Apples and pension freedoms carry similarities
2015 saw radical changes to the way pension benefits could be paid in retirement; suddenly it seemed everything was much simpler. I still remember the headlines the next day about using the pension fund to buy that yacht or sports car you had always dreamed about.
It is worth adding that not everyone could benefit from these changes; if you have a defined benefit scheme (i.e. a scheme that gives you a guaranteed pension, like a nurse’s pension) then potentially these changes do not apply.
In this blog, I want to explore three aspects of pension freedoms – firstly how income can be taken, secondly how it changes inheritance tax planning and thirdly how it might be used for those with defined benefits.
What are the options?
Essentially there are now six options open to people when they come to retirement:
- Leave the money where it is (we will cover why this might be an option when we look at inheritance tax planning)
- Use the fund to buy a guaranteed income for life (an annuity)
- Take an income from the pension fund, called drawdown
- Take money in chunks known as uncrystallised funds pension lump sum
- Cash in the whole pot
- Take a combination of these
These options are available from age 55, or 57 from 2028.
I discovered that there are 7,500 different types of apples grown in the world; luckily when we get to the supermarket this has been distilled down to perhaps fewer than ten to choose from. Of course, we probably know the ones we like and therefore the final decision is easy. But if we didn’t have someone to do this for us how would we decide what was right for us?
Apples and pension freedoms carry similarities. There are many permutations of what can be done at retirement and each one opens up different questions.
Annuities appear to have become less and less attractive over the years.
Giving up a pot of money for a guaranteed income when the level of income is so low no longer appeals; £100,000 used to give a guaranteed income of about £10,000 a year, now it is about £3,000 to £4,000 a year. On paper, it now seems a poor investment. But when £10,000 p.a. was offered life expectancy was 7 years, and it is now 20 to 30 years in retirement. So, although the income value is lower it is being paid for a much longer period, so judging what is good or poor value is not as simple as it first seems.
Taking the whole pot as cash seems an attractive option but there are considerations; there will likely be income tax levied and this could push people into higher rate tax. If the fund after tax free cash was £100,000 then tax might be £40,000 so the actual amount payable would be £60,000. If you assumed, you could buy that £100,000 holiday home in Spain suddenly you only have £60,000…it makes a big difference.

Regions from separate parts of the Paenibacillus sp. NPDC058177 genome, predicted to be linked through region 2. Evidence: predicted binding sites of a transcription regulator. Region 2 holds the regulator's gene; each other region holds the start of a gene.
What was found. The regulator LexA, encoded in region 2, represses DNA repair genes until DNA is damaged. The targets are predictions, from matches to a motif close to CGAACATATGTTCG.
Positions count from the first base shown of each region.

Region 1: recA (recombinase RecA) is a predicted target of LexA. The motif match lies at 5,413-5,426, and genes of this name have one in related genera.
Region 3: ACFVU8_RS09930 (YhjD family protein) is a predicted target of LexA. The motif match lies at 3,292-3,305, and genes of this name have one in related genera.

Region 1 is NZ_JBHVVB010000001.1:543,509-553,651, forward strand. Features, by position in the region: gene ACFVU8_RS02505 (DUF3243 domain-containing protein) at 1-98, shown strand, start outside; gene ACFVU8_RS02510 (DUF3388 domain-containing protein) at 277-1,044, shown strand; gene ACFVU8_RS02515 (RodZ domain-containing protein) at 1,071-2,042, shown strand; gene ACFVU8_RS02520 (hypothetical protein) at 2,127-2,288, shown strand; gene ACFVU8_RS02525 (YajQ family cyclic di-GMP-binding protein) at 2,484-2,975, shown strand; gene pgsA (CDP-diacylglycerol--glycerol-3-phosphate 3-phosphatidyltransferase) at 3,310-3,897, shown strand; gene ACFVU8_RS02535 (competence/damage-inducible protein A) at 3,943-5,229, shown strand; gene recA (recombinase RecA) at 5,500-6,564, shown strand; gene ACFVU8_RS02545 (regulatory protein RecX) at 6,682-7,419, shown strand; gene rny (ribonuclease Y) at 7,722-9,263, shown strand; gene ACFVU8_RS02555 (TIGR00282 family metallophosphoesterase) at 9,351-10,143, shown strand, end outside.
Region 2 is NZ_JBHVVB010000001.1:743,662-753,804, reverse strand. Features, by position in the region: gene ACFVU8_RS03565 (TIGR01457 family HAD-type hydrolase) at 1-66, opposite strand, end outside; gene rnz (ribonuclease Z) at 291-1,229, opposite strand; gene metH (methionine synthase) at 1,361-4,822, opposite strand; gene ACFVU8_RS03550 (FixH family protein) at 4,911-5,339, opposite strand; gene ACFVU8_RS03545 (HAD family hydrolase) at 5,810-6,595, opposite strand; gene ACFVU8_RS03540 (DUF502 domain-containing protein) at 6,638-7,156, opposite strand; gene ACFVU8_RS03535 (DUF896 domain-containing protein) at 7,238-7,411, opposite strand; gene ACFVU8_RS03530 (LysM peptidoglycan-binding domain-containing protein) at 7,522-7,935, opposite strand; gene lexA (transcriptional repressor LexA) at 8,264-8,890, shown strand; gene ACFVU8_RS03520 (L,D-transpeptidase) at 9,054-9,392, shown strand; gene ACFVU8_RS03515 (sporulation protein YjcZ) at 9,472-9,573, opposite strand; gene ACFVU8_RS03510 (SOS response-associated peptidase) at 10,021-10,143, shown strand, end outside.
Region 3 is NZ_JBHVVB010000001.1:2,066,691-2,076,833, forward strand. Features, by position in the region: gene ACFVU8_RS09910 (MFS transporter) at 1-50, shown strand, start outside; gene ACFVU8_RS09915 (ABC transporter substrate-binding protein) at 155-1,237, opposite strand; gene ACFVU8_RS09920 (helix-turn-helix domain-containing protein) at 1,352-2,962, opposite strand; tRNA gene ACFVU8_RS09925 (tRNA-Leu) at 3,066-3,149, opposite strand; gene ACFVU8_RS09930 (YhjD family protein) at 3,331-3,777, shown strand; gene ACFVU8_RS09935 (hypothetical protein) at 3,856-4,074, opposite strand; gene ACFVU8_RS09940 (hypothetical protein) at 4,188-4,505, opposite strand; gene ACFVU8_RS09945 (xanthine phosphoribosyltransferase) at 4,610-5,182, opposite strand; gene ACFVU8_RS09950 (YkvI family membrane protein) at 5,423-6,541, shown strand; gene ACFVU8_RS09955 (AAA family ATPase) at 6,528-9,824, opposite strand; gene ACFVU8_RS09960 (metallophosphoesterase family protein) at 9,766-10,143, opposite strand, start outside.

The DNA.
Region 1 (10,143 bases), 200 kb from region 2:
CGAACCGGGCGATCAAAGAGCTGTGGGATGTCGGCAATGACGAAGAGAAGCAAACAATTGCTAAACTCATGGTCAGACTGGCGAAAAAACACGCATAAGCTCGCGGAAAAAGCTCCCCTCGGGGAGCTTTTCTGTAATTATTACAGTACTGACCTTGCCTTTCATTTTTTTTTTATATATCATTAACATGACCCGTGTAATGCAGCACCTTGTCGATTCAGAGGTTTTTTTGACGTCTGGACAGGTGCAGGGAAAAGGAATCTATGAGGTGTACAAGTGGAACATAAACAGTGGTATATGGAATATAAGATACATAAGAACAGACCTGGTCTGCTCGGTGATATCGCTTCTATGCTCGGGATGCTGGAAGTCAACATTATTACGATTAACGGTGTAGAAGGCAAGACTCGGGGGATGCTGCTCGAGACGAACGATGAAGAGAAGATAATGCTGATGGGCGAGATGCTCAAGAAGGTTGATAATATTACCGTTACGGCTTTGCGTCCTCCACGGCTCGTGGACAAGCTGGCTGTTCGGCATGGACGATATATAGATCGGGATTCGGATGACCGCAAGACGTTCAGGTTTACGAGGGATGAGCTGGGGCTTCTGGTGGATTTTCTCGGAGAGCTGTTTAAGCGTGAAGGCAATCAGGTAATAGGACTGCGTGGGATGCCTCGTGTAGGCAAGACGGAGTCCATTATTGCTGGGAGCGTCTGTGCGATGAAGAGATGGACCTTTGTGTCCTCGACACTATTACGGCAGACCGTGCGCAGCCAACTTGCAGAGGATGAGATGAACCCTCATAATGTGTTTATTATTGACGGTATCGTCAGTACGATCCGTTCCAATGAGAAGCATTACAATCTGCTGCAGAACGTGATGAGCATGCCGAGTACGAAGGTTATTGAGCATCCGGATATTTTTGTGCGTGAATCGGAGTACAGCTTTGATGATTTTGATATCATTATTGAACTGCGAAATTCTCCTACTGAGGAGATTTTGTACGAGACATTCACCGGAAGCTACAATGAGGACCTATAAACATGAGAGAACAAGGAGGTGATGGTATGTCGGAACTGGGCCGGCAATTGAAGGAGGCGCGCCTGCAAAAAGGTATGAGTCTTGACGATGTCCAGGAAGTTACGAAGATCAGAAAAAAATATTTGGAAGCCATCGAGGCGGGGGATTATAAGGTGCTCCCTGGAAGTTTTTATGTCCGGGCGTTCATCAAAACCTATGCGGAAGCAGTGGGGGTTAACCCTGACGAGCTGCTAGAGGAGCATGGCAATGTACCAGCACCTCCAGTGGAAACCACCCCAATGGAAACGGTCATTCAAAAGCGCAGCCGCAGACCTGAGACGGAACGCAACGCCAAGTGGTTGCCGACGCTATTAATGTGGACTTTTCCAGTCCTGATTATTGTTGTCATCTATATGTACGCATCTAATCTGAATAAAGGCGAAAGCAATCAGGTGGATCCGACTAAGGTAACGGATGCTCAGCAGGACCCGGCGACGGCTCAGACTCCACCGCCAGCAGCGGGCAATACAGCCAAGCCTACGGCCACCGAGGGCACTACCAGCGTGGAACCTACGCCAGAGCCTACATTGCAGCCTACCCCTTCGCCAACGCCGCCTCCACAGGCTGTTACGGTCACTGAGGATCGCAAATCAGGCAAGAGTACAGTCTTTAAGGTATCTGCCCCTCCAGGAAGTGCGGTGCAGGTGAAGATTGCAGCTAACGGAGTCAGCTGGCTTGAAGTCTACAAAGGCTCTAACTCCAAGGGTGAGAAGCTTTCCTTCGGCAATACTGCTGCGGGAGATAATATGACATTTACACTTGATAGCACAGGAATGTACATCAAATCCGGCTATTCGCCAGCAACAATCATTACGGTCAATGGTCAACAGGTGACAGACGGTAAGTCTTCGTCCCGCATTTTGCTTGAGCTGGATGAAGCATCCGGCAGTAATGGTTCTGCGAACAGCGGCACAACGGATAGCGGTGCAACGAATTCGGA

Drawing an income seems an easy option but this comes directly from the pension pot and careful planning must be done to ensure that the pot doesn’t run out. This might seem simple but consider that life expectancy is now 2 or 3 decades, and the effect of income withdrawal on investment strategies does not always do well.
In summary, what looks fairly straightforward needs a great deal of careful planning and management.
Inheritance tax planning
This has become a crucial aspect of pension planning. Pension funds can now be passed down generations, and the great thing is that it is shielded from inheritance tax. This is new and changes a lot of things when it comes to planning.
So, what are the rules:
- Any beneficiary can be nominated and on death of the member pre-age 75 the beneficiary can elect to receive the benefits as a lump sum or a regular or flexible income. Importantly all withdrawals will be free of tax
- Post-75 the same applies but benefits will be taxed
Take an example of someone with say £500,000 in investments and £500,000 in pensions. It may be more tax efficient to take the income from the investments, which could be paid tax free by using ISA and capital gains tax allowances. This reduces the capital outside the pension and reduces potential inheritance tax liability. To offset the reduction in investments the pension fund is left to grow and provide an inheritance tax free investment for the children or grandchildren.